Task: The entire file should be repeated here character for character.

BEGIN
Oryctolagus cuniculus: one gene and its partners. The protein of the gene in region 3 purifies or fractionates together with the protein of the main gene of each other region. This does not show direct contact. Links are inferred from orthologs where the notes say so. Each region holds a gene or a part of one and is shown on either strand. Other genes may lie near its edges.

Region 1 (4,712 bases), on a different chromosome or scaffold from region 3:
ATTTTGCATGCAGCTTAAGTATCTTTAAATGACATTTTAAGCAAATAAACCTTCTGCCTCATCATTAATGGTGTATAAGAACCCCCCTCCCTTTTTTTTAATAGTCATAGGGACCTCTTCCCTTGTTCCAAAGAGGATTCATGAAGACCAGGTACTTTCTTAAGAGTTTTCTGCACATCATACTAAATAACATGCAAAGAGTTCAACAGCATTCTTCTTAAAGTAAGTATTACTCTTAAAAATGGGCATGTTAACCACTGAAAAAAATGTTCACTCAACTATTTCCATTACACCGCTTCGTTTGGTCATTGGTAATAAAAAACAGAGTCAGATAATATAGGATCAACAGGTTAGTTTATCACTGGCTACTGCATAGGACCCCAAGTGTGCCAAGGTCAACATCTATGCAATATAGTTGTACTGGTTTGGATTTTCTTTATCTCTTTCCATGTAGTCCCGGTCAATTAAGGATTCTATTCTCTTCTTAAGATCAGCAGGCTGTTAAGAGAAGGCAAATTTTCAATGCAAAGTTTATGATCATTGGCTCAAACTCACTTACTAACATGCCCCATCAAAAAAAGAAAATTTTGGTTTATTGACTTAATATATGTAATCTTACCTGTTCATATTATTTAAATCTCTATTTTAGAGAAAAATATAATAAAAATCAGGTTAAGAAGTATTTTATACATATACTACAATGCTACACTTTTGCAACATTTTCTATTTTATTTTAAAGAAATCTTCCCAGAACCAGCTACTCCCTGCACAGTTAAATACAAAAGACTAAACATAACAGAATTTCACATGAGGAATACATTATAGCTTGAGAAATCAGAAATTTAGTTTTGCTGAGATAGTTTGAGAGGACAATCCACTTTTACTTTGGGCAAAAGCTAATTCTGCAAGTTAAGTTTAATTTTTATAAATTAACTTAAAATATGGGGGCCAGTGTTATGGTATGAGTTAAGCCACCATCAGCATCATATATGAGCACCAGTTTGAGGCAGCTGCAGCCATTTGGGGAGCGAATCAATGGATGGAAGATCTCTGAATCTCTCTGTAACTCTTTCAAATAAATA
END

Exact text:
Oryctolagus cuniculus: one gene and its partners. The protein of the gene in region 3 purifies or fractionates together with the protein of the main gene of each other region. This does not show direct contact. Links are inferred from orthologs where the notes say so. Each region holds a gene or a part of one and is shown on either strand. Other genes may lie near its edges.

Region 1 (4,712 bases), on a different chromosome or scaffold from region 3:
ATTTTGCATGCAGCTTAAGTATCTTTAAATGACATTTTAAGCAAATAAACCTTCTGCCTCATCATTAATGGTGTATAAGAACCCCCCTCCCTTTTTTTTAATAGTCATAGGGACCTCTTCCCTTGTTCCAAAGAGGATTCATGAAGACCAGGTACTTTCTTAAGAGTTTTCTGCACATCATACTAAATAACATGCAAAGAGTTCAACAGCATTCTTCTTAAAGTAAGTATTACTCTTAAAAATGGGCATGTTAACCACTGAAAAAAATGTTCACTCAACTATTTCCATTACACCGCTTCGTTTGGTCATTGGTAATAAAAAACAGAGTCAGATAATATAGGATCAACAGGTTAGTTTATCACTGGCTACTGCATAGGACCCCAAGTGTGCCAAGGTCAACATCTATGCAATATAGTTGTACTGGTTTGGATTTTCTTTATCTCTTTCCATGTAGTCCCGGTCAATTAAGGATTCTATTCTCTTCTTAAGATCAGCAGGCTGTTAAGAGAAGGCAAATTTTCAATGCAAAGTTTATGATCATTGGCTCAAACTCACTTACTAACATGCCCCATCAAAAAAAGAAAATTTTGGTTTATTGACTTAATATATGTAATCTTACCTGTTCATATTATTTAAATCTCTATTTTAGAGAAAAATATAATAAAAATCAGGTTAAGAAGTATTTTATACATATACTACAATGCTACACTTTTGCAACATTTTCTATTTTATTTTAAAGAAATCTTCCCAGAACCAGCTACTCCCTGCACAGTTAAATACAAAAGACTAAACATAACAGAATTTCACATGAGGAATACATTATAGCTTGAGAAATCAGAAATTTAGTTTTGCTGAGATAGTTTGAGAGGACAATCCACTTTTACTTTGGGCAAAAGCTAATTCTGCAAGTTAAGTTTAATTTTTATAAATTAACTTAAAATATGGGGGCCAGTGTTATGGTATGAGTTAAGCCACCATCAGCATCATATATGAGCACCAGTTTGAGGCAGCTGCAGCCATTTGGGGAGCGAATCAATGGATGGAAGATCTCTGAATCTCTCTGTAACTCTTTCAAATAAATA